On the Rapidity of Ireland’s Recovery

February 22, 2018 4:00PM

Speakers:

  • Frank Barry, Professor of International Business and Economic Development, Trinity College Dublin
  • Adele Bergin, Senior Research Officer, ESRI

Venue: ESRI, Whitaker Square, Sir John Rogerson’s Quay, Dublin 2.

Registration: There is no fee to attend this event but please register your attendance HERE.

Seminar Topic:

Ireland’s exceptional openness to international trade and factor flows causes it to resemble more a regional than a conventional national economy.  Regional economies can grow, decline, and recover more dramatically than conventional national economies since capital and labour inflows complement each other.  Regional economies are driven by their ‘export base’, analysis of which in the Irish case requires that we distinguish between the very different characteristics of the foreign-owned and indigenous sectors.  The speakers compare their perspective to other explanations that have been offered for the rapidity of the Irish recovery.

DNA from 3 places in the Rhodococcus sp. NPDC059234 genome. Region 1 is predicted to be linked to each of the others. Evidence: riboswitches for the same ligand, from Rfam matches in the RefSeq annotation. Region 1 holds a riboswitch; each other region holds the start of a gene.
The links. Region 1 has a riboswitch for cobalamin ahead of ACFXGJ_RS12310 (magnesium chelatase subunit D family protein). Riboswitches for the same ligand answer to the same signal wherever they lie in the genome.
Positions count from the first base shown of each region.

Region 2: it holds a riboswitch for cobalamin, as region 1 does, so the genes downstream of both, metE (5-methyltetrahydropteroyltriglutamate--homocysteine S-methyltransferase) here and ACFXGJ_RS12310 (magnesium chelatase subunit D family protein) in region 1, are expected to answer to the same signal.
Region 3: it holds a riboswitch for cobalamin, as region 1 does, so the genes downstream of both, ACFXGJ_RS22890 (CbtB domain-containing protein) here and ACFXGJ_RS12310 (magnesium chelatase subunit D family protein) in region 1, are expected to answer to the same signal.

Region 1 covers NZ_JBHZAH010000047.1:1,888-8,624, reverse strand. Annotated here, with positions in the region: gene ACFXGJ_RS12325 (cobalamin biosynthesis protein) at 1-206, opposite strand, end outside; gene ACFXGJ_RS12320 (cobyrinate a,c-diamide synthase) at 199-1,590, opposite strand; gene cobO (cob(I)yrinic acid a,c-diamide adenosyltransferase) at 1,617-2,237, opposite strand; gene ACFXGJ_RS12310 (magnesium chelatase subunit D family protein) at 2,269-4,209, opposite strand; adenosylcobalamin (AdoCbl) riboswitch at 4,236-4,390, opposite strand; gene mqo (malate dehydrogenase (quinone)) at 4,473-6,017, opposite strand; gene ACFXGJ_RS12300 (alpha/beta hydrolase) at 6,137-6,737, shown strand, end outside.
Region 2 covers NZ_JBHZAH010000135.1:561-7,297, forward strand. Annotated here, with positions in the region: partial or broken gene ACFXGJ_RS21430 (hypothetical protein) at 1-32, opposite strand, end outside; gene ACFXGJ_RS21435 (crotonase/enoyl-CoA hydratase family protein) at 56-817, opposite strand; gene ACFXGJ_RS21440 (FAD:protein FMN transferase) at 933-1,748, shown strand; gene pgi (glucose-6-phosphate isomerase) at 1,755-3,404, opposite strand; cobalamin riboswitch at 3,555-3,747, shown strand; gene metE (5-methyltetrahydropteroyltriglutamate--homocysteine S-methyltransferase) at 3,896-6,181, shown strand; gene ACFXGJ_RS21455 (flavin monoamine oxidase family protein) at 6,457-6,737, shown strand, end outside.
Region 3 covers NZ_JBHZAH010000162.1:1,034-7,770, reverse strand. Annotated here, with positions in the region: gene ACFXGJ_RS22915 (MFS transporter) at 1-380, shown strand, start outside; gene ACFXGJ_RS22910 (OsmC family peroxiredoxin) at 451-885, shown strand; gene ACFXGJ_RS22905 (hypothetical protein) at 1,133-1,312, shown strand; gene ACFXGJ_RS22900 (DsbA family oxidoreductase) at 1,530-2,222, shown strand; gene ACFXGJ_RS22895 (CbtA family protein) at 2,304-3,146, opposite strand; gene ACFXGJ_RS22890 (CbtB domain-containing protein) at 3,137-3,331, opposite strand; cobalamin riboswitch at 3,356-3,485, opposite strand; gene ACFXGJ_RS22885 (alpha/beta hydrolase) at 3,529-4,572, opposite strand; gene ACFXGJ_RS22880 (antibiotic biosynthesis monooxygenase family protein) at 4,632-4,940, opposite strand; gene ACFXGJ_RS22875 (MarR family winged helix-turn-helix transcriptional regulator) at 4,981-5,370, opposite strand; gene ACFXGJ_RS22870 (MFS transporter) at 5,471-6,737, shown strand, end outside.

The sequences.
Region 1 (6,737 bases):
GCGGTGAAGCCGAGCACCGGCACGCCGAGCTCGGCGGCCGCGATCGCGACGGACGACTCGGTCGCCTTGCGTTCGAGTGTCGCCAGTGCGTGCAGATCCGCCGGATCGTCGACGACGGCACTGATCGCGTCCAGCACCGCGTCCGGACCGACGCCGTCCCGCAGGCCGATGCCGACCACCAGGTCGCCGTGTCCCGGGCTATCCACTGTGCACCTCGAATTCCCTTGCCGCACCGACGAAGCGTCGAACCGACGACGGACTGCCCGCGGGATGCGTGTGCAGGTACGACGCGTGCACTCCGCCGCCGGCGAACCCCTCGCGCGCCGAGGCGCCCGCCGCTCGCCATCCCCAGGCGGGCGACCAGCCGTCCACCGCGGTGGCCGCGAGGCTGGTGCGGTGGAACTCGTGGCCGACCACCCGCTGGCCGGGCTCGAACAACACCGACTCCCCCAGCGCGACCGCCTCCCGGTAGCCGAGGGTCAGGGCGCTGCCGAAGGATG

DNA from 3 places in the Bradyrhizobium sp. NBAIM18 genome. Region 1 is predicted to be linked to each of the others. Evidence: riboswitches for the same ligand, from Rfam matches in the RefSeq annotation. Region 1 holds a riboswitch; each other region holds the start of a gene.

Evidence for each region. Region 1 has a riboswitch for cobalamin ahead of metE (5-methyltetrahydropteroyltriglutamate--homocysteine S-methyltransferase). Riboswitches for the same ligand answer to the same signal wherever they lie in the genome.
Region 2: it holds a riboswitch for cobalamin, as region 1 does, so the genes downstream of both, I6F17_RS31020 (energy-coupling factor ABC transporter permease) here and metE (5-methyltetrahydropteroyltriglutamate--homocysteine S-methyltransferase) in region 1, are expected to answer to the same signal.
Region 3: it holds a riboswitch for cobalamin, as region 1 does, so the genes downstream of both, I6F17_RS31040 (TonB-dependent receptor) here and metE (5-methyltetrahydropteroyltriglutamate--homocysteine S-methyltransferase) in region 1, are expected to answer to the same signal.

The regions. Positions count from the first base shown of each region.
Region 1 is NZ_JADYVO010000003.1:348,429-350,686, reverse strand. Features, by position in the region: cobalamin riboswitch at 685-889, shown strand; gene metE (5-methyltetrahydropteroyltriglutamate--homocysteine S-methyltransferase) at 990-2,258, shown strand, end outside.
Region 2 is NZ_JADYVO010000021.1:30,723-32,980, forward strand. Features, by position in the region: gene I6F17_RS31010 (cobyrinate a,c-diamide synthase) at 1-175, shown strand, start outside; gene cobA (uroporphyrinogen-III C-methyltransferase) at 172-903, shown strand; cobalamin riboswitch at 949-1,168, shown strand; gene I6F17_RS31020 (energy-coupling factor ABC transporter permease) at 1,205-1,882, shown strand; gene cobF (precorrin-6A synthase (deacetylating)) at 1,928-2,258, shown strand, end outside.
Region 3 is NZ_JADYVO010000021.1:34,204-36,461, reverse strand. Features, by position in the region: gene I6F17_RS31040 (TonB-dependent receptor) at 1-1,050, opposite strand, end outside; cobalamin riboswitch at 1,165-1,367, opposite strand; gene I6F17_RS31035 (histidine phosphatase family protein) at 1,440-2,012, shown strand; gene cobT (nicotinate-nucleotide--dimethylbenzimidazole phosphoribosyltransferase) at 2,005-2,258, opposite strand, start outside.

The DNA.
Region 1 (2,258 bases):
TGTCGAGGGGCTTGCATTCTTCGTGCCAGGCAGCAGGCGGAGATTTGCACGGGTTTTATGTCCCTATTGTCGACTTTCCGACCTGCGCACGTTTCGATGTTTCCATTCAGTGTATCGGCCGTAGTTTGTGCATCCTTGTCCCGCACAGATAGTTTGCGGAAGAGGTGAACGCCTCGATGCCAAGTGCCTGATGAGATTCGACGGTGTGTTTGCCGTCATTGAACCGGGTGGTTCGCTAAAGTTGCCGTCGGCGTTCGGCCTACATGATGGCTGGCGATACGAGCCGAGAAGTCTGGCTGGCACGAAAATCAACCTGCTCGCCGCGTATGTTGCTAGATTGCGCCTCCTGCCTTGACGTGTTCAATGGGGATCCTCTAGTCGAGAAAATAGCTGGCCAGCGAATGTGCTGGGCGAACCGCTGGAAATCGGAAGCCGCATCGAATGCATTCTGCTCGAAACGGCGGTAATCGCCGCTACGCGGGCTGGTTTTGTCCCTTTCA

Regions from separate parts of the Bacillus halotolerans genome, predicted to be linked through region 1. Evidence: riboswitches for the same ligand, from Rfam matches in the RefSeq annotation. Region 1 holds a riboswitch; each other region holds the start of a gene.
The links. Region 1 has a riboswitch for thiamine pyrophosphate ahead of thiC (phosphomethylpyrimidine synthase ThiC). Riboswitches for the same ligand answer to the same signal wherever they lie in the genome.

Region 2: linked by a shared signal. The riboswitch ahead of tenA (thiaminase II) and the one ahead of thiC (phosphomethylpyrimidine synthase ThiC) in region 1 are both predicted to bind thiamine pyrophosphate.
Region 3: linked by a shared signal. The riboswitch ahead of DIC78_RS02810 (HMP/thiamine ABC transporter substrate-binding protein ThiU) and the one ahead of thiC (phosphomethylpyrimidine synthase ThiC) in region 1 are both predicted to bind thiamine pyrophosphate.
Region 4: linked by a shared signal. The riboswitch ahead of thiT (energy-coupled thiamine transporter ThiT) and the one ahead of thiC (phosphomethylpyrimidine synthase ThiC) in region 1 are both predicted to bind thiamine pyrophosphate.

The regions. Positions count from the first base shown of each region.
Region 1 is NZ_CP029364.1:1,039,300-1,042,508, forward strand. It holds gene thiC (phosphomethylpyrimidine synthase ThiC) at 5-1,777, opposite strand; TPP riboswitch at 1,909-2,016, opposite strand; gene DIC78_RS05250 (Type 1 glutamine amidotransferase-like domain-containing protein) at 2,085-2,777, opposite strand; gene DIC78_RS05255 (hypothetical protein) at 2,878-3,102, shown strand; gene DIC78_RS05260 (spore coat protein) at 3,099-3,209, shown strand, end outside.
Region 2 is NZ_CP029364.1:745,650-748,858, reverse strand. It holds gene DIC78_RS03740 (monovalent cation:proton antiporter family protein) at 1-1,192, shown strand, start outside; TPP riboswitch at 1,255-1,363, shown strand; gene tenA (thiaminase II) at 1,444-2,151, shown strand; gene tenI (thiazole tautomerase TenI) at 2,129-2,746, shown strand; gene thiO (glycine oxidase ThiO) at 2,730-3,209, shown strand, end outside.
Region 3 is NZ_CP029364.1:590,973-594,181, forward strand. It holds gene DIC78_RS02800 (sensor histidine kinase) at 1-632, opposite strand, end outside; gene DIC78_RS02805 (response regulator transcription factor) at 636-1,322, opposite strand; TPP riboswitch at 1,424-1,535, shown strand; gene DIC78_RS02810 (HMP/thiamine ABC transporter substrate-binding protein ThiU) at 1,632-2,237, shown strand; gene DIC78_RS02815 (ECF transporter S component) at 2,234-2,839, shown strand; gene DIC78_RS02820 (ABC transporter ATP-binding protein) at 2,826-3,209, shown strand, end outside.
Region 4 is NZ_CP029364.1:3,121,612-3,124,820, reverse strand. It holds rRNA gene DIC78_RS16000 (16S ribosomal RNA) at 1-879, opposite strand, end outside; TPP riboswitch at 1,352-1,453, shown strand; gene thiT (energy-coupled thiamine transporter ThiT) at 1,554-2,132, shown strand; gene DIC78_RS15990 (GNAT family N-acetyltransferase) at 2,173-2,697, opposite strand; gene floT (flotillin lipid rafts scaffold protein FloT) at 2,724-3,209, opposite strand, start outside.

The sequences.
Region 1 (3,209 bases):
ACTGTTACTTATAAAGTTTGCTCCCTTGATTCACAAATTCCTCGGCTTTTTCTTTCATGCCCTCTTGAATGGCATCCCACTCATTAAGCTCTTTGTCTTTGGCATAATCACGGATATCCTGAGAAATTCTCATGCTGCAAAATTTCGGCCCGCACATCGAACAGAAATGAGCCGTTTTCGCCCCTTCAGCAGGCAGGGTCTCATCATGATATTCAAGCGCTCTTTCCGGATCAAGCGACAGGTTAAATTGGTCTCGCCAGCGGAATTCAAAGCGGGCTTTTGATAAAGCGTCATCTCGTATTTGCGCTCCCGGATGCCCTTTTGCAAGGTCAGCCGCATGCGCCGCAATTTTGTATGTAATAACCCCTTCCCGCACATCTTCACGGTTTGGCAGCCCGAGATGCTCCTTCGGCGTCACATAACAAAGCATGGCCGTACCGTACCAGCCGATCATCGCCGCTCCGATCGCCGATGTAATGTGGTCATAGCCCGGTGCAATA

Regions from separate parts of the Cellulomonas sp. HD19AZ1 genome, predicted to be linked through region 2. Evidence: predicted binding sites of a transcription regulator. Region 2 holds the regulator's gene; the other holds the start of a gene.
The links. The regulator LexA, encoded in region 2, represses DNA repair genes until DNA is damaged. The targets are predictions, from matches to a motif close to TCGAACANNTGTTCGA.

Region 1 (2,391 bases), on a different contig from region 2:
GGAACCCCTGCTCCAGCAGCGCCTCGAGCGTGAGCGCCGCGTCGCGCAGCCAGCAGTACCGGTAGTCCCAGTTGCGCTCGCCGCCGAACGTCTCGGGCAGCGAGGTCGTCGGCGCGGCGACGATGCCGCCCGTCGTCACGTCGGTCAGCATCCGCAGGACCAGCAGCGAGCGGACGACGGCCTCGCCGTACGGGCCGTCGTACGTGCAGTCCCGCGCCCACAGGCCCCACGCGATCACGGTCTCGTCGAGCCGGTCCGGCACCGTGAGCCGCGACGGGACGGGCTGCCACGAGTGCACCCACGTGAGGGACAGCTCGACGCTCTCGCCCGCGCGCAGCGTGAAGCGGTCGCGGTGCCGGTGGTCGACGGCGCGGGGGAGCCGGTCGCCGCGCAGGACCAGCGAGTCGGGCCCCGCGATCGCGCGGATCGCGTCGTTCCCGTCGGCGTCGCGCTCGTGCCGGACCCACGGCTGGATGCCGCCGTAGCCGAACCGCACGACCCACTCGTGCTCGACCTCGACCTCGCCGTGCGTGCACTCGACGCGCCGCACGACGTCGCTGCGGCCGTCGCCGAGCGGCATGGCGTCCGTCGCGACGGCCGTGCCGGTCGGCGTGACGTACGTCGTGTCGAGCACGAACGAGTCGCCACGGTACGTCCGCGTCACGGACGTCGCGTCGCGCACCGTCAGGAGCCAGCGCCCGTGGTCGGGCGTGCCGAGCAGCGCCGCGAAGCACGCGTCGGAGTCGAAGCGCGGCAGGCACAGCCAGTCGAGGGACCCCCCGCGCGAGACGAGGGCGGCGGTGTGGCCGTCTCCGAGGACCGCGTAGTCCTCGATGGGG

Speaker Bios:

Frank Barry is Professor of International Business and Economic Development at the Trinity Business School.  He holds a PhD in Economics from Queen’s University, Ontario, and has held academic positions at the University of California, the University of Stockholm and the University of New South Wales, and with the Harvard Institute for International Development.

Dr. Adele Bergin is a Senior Research Officer at the ESRI. Her research interests are in labour economics and macroeconomics. In labour economics, she has a particular interest in labour market transitions, mismatch in the labour market and migration.

About the ESRI Seminar Series

The ESRI organises a public seminar series, inviting researchers from both the ESRI and other institutions to present new research on a variety of public policy issues. The seminar series provides access to specialised knowledge and new research methodologies, with the objective of promoting research excellence and facilitating productive dialogue across the policy and research fields.

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